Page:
Clips from the earliest of short films and cartoons prove to parallel each other in many ways. Some of these similarities are more blatant than others, from the unique physical appearance and dress of the villain to the exclusively white-skinned characters in each story. But the cartoon, “Dudley Do Right,” also mirrors many underlying, not-so-obvious themes and ideas present in the black and white film. The women in both railroad clips prove to be completely helpless in defending themselves. While being tied down, the woman in the black and white film simply cooperates, flailing only slightly in an attempt to escape. This proves to reflect the time period when the film was created, a time in which woman were viewed as physically (and in many ways socially) inferior to men, unable to fend for themselves and completely subject to a fate imposed by a man.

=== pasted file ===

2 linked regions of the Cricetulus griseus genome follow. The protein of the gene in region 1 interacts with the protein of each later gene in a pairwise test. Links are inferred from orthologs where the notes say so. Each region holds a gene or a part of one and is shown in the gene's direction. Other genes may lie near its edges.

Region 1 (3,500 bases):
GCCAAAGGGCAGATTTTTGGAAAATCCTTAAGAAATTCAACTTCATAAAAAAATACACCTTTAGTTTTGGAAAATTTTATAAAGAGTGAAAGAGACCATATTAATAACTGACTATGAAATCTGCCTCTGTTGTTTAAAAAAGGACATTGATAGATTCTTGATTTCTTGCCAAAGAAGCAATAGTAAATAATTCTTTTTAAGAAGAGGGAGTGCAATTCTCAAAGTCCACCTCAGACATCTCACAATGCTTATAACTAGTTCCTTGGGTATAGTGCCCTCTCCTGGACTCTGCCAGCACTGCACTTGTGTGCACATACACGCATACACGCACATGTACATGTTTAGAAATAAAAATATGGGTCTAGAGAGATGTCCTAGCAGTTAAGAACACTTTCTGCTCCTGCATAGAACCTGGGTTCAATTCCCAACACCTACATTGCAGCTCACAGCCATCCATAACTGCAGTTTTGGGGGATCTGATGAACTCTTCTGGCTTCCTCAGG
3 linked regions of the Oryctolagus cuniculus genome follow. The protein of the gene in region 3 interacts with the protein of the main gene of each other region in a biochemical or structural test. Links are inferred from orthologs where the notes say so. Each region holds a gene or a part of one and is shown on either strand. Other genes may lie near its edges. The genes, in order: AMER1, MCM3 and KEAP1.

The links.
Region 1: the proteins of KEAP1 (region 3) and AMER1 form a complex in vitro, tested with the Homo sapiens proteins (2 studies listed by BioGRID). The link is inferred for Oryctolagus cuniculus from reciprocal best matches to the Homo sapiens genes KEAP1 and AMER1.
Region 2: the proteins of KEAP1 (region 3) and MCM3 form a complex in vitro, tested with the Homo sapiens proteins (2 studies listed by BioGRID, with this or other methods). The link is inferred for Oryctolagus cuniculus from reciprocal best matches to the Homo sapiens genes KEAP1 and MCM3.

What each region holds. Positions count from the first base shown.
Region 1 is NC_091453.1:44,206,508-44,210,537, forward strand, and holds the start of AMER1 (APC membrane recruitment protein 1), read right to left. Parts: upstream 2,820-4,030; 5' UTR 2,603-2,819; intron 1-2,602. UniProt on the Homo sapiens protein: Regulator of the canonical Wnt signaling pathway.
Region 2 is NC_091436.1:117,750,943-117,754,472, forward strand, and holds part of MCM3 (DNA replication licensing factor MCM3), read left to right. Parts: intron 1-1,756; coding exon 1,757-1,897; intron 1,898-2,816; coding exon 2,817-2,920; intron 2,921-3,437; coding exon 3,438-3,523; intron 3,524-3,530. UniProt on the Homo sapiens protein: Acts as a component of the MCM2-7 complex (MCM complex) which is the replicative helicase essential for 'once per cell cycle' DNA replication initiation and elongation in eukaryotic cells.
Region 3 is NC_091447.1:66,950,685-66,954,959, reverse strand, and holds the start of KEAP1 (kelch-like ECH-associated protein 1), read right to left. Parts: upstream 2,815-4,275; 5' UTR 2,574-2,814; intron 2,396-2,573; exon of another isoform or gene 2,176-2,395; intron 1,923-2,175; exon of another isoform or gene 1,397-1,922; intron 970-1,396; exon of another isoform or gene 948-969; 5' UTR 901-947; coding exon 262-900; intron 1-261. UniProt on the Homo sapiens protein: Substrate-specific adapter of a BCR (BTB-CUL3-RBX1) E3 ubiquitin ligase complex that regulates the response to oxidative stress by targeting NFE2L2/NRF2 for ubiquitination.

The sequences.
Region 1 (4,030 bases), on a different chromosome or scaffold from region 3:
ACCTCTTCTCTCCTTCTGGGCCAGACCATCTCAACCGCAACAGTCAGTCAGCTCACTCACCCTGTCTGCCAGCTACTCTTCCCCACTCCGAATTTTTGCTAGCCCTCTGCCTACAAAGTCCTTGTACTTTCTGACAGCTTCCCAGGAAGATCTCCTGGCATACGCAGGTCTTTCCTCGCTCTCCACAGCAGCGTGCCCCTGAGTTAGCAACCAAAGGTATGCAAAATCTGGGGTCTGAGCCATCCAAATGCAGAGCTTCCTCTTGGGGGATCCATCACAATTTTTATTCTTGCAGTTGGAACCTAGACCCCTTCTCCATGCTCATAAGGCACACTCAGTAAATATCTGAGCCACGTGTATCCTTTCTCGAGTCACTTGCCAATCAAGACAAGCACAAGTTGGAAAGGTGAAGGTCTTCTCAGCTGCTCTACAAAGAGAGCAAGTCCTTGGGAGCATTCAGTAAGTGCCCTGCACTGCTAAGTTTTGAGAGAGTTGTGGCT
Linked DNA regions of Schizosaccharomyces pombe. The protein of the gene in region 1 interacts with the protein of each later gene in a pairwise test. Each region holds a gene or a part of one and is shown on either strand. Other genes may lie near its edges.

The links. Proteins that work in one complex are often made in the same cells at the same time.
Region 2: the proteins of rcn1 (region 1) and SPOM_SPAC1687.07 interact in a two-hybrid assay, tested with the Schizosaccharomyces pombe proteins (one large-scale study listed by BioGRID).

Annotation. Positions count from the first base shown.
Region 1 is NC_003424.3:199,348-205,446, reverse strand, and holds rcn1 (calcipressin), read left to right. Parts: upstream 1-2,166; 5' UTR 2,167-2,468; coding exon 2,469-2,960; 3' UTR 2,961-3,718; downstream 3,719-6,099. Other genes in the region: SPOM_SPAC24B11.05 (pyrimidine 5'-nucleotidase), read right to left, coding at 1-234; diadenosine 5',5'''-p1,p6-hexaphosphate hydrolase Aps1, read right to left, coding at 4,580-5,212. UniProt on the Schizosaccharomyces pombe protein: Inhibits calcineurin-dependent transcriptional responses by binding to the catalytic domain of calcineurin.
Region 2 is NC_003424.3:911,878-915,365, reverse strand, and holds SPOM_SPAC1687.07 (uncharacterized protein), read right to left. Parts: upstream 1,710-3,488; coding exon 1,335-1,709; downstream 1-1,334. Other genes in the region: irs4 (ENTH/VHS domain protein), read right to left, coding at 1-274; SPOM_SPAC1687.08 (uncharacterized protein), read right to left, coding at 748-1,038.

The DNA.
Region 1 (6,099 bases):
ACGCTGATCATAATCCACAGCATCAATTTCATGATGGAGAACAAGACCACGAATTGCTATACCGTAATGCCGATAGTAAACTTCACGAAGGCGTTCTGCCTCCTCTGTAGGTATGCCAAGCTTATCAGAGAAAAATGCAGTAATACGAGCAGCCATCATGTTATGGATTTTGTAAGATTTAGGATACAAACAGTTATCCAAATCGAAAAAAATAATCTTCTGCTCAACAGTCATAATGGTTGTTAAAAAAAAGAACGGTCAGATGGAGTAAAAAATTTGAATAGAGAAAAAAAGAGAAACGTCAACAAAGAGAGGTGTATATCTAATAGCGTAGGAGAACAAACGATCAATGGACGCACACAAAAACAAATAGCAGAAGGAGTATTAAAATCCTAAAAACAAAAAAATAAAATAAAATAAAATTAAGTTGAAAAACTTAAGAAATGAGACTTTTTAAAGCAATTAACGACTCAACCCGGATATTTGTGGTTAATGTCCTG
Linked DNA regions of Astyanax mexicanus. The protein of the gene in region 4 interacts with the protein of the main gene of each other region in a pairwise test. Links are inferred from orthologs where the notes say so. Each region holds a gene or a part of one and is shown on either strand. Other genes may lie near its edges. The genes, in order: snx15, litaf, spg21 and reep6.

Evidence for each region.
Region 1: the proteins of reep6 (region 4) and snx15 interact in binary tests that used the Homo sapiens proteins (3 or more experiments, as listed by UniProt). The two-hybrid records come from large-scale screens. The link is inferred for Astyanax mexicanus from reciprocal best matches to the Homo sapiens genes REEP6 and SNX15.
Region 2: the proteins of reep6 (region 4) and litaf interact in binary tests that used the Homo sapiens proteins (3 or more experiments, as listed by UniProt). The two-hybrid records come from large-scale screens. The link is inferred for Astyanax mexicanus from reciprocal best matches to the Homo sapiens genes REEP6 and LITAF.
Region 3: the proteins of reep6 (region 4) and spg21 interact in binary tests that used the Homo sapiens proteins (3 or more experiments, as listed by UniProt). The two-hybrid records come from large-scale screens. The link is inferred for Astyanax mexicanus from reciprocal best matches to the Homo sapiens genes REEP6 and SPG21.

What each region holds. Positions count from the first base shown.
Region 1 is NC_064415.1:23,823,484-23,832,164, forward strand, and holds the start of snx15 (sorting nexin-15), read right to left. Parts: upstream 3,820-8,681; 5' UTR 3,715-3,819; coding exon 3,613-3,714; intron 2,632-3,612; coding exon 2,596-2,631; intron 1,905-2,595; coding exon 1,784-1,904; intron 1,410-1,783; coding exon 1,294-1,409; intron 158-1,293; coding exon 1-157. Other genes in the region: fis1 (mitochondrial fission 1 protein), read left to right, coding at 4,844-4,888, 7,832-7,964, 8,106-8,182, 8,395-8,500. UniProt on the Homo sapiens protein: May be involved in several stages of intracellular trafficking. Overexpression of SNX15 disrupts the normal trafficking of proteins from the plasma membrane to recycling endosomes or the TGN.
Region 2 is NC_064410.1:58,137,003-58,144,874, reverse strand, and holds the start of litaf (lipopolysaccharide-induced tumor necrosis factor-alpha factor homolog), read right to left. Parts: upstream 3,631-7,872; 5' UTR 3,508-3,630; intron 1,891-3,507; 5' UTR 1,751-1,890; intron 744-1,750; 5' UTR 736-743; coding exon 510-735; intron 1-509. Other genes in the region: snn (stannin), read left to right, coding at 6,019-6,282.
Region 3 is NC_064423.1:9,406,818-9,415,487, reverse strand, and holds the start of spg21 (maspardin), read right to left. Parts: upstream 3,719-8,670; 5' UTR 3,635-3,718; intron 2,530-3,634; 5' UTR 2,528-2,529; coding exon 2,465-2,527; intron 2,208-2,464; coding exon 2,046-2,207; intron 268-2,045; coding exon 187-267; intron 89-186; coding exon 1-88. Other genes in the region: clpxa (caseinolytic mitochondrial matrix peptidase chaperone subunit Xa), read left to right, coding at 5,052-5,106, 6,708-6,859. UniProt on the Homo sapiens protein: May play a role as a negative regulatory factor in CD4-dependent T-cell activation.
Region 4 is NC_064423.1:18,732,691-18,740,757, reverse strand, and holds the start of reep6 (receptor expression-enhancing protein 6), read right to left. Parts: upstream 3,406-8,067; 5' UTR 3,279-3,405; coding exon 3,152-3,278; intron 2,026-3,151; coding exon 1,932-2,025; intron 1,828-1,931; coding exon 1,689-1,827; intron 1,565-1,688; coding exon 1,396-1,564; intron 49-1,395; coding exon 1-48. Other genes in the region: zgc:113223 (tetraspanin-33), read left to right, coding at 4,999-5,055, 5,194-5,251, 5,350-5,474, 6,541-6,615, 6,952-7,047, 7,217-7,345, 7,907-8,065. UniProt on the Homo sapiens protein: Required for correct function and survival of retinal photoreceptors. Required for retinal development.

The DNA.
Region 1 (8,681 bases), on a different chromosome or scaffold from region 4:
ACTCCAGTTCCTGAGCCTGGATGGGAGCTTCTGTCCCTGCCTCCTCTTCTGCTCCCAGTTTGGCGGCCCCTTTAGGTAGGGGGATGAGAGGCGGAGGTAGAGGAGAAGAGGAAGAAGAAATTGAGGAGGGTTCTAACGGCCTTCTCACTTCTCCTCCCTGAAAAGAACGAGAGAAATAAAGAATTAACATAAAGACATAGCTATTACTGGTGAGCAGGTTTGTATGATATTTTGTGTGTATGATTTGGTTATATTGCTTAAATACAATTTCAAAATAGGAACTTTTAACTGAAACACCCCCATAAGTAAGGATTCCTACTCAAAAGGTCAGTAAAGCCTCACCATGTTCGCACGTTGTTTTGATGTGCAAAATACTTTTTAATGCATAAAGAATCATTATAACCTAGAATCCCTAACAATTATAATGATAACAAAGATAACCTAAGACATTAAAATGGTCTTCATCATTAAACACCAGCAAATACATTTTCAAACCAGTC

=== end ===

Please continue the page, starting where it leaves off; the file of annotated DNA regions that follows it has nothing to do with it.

The black-and-white film and the cartoon do use satire to poke fun at the role of men at the time. Both the man from the black-and-white film, who wakes up by falling in the mud, and Dudley from the cartoon prove to be quite futile in completing their mission. Right from the start, we see the man from the black-and-white film fall face first into the mud, while in “Dudley Do Right,” Dudley cannot seem to complete the simplest of tasks in order to get kicked out of town. While the man attempts to release the woman from her bondage, his dog alerts the train to slow down and eventually cut the chains. In a similar manner, throughout the entirety of “Dudley Do Right,” Dudley cannot seem to do anything right and is often dependent on his horse. The horse “takes one for the team” at the end of the episode, sacrificing himself during the explosion in order for Dudley to pursue the villain (who ultimately escapes). While the creators are not attempting to demonstrate the competence of a dog and a horse, per se, the use of animals is effective in portraying the men as incapable.